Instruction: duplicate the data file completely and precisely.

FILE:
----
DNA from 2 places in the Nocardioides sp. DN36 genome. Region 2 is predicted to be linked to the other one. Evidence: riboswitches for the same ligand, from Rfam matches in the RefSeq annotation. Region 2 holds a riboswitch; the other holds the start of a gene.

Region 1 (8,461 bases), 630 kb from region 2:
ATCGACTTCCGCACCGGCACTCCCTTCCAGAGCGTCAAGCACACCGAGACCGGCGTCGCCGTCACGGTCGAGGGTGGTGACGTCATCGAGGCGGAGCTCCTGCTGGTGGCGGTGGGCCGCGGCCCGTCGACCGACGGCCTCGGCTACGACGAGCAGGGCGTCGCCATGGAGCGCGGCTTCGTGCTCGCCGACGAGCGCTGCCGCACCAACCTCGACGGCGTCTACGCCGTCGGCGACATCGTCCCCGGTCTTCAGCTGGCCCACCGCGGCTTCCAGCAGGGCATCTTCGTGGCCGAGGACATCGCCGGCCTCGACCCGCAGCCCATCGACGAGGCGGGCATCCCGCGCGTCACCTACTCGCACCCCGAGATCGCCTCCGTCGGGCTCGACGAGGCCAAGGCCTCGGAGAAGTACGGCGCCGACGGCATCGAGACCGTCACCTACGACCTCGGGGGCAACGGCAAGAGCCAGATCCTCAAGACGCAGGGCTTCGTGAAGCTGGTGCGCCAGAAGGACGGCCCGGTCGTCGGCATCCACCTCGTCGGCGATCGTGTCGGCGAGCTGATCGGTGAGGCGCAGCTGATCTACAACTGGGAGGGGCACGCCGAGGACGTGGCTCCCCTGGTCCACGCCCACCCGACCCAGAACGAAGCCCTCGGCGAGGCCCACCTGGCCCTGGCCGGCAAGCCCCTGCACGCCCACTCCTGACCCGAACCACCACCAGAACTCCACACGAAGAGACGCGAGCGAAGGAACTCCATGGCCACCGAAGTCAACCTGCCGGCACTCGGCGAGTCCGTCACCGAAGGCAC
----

DNA from 2 places in the Nocardioides sp. DN36 genome. Region 2 is predicted to be linked to the other one. Evidence: riboswitches for the same ligand, from Rfam matches in the RefSeq annotation. Region 2 holds a riboswitch; the other holds the start of a gene.

Region 1 (8,461 bases), 630 kb from region 2:
ATCGACTTCCGCACCGGCACTCCCTTCCAGAGCGTCAAGCACACCGAGACCGGCGTCGCCGTCACGGTCGAGGGTGGTGACGTCATCGAGGCGGAGCTCCTGCTGGTGGCGGTGGGCCGCGGCCCGTCGACCGACGGCCTCGGCTACGACGAGCAGGGCGTCGCCATGGAGCGCGGCTTCGTGCTCGCCGACGAGCGCTGCCGCACCAACCTCGACGGCGTCTACGCCGTCGGCGACATCGTCCCCGGTCTTCAGCTGGCCCACCGCGGCTTCCAGCAGGGCATCTTCGTGGCCGAGGACATCGCCGGCCTCGACCCGCAGCCCATCGACGAGGCGGGCATCCCGCGCGTCACCTACTCGCACCCCGAGATCGCCTCCGTCGGGCTCGACGAGGCCAAGGCCTCGGAGAAGTACGGCGCCGACGGCATCGAGACCGTCACCTACGACCTCGGGGGCAACGGCAAGAGCCAGATCCTCAAGACGCAGGGCTTCGTGAAGCTGGTGCGCCAGAAGGACGGCCCGGTCGTCGGCATCCACCTCGTCGGCGATCGTGTCGGCGAGCTGATCGGTGAGGCGCAGCTGATCTACAACTGGGAGGGGCACGCCGAGGACGTGGCTCCCCTGGTCCACGCCCACCCGACCCAGAACGAAGCCCTCGGCGAGGCCCACCTGGCCCTGGCCGGCAAGCCCCTGCACGCCCACTCCTGACCCGAACCACCACCAGAACTCCACACGAAGAGACGCGAGCGAAGGAACTCCATGGCCACCGAAGTCAACCTGCCGGCACTCGGCGAGTCCGTCACCGAAGGCAC